A chat with Jasmina Prolic: Dancer on Sound Wires

by deborah on 10/21/2008

Jasmina Prolic’s latest project ‘Julie(t)- duet in absentia’ deals with technology versus body interrelations… elusive moments and impulses between sexes…

The performance she choreographed and performed was collaboration with multimedia artist Hubert Pichot, known for his project ‘Try Me’ Rolling Chair Jockey – RCJ which he had introduced at the iMAL’s OpenLAB Projects in Belgium three years ago. About what Pichot said back then: ‘RCJ (music and vidéo compatible) is an electric rolling chair with sensors measuring its move and acceleration, and also some of the moves of its user. A computer processes the sensors data and generates images and sounds. The person using the chair becomes a sort of conductor controlling an audiovisual creation through his/her moves in and with the chair.’

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Photo: Compagnie Jasmina (c)

Along with this line Hubert Pichot designed an experimental wearable sound device for dancer in order to give her a tool for generating soundz connected with her movements via bending wires and pick ups through accelerometers to computer and mixer at the end.

Jasmina Prolic dances at the edges of a transmuted body with minimal, transcendental movements at the beginning, which grows up as the dramaturgical structures are growing too, into rhythmically more completed textures…

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Photo: Compagnie Jasmina (c)

The piece is fragmented into smaller parts which are developed through wordz / dialogues with a man ‘behind’ the ‘technological wall’ emanating himself through video installation and complex DIY electronic sound device letting different sounds to come out depending on dancer’s moves. It’s a kind of a sound mapping of their virtual communication based on practical physics (more precisely micro-kinetics) – her dancing.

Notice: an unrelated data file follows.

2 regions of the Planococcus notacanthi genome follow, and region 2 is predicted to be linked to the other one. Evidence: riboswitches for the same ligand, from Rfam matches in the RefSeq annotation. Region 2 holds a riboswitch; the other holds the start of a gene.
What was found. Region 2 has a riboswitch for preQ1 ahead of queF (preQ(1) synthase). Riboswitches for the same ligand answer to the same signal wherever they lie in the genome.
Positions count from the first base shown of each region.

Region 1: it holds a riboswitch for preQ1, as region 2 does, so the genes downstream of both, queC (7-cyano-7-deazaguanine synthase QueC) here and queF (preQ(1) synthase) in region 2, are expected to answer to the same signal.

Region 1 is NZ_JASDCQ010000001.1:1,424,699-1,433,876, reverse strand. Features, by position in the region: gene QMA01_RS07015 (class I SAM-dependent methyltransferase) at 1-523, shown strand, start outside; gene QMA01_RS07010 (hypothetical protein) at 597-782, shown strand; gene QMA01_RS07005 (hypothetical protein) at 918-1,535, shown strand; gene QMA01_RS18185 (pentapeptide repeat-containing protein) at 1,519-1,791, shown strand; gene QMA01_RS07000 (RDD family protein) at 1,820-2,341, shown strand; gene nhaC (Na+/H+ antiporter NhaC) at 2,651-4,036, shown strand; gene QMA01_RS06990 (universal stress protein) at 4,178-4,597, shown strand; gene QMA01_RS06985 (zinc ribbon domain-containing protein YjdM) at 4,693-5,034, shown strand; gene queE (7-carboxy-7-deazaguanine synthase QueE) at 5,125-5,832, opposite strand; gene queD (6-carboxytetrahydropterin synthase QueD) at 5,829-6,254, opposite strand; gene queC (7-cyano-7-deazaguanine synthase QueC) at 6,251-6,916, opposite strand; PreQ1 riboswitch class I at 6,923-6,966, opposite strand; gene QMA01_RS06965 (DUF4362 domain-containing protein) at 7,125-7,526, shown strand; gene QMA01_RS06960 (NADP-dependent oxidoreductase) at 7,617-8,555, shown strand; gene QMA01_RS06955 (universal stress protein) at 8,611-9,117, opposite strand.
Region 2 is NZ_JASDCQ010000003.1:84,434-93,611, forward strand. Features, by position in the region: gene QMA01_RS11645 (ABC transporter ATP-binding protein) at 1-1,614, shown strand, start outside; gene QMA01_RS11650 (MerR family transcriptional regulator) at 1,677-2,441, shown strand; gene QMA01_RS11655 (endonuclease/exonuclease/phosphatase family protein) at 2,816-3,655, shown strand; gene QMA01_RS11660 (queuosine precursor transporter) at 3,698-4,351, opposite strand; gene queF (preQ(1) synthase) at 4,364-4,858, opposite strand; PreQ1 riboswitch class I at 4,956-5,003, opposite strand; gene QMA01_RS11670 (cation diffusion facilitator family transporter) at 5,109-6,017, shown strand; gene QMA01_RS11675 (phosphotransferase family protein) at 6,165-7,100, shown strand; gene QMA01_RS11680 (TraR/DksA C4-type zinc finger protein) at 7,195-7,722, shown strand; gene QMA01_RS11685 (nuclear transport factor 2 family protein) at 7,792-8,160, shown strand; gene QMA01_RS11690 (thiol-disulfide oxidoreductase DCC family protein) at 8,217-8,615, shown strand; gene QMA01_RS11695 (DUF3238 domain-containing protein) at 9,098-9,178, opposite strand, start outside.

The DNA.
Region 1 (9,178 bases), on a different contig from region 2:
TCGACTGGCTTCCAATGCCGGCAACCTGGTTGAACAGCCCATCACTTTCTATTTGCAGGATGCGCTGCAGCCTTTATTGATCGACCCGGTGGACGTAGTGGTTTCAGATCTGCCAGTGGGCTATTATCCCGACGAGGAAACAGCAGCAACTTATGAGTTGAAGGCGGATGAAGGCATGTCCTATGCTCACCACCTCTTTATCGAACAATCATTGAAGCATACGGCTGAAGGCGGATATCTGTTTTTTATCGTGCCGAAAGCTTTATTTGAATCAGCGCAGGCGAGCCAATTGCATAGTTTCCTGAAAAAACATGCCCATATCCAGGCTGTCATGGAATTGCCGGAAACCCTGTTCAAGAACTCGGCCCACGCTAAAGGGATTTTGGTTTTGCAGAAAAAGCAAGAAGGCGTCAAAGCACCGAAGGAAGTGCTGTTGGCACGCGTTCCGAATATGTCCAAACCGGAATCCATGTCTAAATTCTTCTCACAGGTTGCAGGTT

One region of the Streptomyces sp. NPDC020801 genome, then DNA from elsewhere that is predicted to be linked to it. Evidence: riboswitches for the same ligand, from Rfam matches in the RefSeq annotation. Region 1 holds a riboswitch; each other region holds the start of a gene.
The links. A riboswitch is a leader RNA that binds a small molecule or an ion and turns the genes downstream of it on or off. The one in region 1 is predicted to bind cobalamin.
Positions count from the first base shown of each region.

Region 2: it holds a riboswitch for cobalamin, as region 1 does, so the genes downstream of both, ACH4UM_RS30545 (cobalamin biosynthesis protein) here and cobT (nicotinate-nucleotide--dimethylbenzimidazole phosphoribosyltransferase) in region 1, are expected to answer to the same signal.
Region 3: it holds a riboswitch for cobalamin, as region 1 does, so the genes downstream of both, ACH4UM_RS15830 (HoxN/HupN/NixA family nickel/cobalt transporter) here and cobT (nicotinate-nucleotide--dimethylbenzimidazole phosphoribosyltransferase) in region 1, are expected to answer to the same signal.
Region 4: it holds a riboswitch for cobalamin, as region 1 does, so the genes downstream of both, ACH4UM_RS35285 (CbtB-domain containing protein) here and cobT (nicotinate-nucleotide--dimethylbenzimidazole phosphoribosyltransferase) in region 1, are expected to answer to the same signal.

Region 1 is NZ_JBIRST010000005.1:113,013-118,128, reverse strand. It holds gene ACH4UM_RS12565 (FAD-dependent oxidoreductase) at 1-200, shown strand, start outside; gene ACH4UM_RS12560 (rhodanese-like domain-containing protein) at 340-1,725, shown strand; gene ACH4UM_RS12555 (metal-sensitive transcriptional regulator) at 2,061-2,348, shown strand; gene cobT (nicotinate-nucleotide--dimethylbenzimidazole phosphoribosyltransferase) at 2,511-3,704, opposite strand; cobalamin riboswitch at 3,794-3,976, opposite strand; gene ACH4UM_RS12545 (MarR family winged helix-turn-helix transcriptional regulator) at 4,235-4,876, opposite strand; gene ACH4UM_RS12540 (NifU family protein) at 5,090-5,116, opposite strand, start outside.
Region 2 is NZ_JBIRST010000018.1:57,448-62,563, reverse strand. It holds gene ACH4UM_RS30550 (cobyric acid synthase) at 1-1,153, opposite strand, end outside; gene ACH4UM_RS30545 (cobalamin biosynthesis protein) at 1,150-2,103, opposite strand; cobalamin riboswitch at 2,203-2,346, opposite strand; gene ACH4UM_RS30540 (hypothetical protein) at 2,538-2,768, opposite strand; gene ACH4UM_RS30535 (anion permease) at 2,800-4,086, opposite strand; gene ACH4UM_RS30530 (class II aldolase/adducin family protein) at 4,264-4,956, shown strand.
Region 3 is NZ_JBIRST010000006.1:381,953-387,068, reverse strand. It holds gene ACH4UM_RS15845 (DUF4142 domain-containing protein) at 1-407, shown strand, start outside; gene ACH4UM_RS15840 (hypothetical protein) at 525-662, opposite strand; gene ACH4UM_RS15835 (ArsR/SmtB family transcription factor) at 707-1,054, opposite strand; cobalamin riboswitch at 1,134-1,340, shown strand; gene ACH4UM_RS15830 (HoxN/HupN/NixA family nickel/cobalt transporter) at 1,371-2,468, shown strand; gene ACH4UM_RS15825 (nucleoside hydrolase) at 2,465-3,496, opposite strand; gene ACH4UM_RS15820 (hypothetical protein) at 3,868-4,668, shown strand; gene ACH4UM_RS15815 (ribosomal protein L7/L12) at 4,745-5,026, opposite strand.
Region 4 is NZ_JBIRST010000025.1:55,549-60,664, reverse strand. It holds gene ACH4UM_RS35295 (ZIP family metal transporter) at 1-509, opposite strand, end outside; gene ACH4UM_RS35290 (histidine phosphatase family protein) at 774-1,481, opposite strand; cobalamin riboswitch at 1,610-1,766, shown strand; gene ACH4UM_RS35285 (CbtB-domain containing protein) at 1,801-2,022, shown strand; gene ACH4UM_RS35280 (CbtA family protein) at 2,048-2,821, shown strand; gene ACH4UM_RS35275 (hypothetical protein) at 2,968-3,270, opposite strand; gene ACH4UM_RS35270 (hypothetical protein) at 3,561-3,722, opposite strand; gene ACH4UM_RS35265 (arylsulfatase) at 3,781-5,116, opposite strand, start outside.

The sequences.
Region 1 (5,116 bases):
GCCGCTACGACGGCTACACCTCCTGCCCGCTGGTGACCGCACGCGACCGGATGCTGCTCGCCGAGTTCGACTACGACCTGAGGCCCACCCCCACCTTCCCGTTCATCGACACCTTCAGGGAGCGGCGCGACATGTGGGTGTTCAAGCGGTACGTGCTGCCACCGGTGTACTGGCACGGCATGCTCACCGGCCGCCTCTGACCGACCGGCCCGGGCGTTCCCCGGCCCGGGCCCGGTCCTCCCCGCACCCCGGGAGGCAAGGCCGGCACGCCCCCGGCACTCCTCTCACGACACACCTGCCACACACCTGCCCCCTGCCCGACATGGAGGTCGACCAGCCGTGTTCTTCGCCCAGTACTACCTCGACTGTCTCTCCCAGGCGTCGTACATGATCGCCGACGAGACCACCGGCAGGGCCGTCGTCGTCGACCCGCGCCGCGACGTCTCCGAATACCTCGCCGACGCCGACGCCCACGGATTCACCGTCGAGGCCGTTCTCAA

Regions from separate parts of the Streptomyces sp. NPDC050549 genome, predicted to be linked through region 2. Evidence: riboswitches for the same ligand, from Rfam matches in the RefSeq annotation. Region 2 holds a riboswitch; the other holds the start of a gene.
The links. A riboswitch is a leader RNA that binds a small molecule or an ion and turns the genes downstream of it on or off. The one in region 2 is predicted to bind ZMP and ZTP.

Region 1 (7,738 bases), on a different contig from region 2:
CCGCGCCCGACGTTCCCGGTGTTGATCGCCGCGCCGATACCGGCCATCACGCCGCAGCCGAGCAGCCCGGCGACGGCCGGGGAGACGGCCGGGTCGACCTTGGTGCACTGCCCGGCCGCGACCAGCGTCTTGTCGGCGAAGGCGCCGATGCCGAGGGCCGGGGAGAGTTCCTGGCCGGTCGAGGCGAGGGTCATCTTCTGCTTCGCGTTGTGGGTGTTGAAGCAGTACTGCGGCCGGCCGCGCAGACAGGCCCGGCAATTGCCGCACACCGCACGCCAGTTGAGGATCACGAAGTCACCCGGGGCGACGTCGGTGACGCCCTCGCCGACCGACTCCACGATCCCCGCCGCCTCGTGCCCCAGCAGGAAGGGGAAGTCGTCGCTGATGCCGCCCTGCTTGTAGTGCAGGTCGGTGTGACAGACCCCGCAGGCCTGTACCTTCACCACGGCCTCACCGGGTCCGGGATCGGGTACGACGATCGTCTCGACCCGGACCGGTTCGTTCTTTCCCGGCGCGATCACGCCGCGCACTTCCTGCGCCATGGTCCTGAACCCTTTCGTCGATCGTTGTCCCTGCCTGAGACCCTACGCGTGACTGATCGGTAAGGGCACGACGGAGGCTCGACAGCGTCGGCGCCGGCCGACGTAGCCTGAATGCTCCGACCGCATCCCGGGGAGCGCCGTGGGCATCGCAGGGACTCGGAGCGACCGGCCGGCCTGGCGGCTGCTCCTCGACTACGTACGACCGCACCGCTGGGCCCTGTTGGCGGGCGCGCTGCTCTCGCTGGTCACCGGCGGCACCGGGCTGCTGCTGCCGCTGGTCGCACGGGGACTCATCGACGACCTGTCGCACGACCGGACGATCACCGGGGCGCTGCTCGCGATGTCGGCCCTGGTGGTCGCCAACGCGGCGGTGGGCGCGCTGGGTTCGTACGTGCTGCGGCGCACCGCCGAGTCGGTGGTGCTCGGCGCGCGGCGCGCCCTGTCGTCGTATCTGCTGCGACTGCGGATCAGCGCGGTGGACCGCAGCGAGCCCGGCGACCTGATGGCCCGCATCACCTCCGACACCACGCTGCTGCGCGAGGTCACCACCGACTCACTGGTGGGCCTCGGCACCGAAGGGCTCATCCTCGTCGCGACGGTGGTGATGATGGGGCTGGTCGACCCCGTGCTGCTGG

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Photo: Compagnie Jasmina (c)

Although, the use of such devices could be constraining for the performer, seems like Hubert did a great job with his real-time sound device, Jasmina Prolic accepted it superbly as part of her body, mainly because it’s a communication tool between human being and entity of electronic nature, if you understand it banally.

Prolic deploys a sort of micro-inquiring within her body narration and technique creating an artwork of emotional depth… She is questioning the issues of being emotional and physical attached via technology to another person, and the possibilities of having the same relation as if this person would be made of flash and blood…

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Because of choreographer’s intention to go further the whole story is not finishing with a pair of lovers running through the meadow into each others arms… But seems like this whole ‘wired’ love is functioning with some boundaries… which leads you to the point where, as a viewer, you can realize that lots of thingz in our lives turned out in some direction because of our previous expectations… Can we accept relations with ‘entities’ and being emotionally involved with… well, actually we already live this life without even perceiving it, or maybe we all like to live in certain oblivion…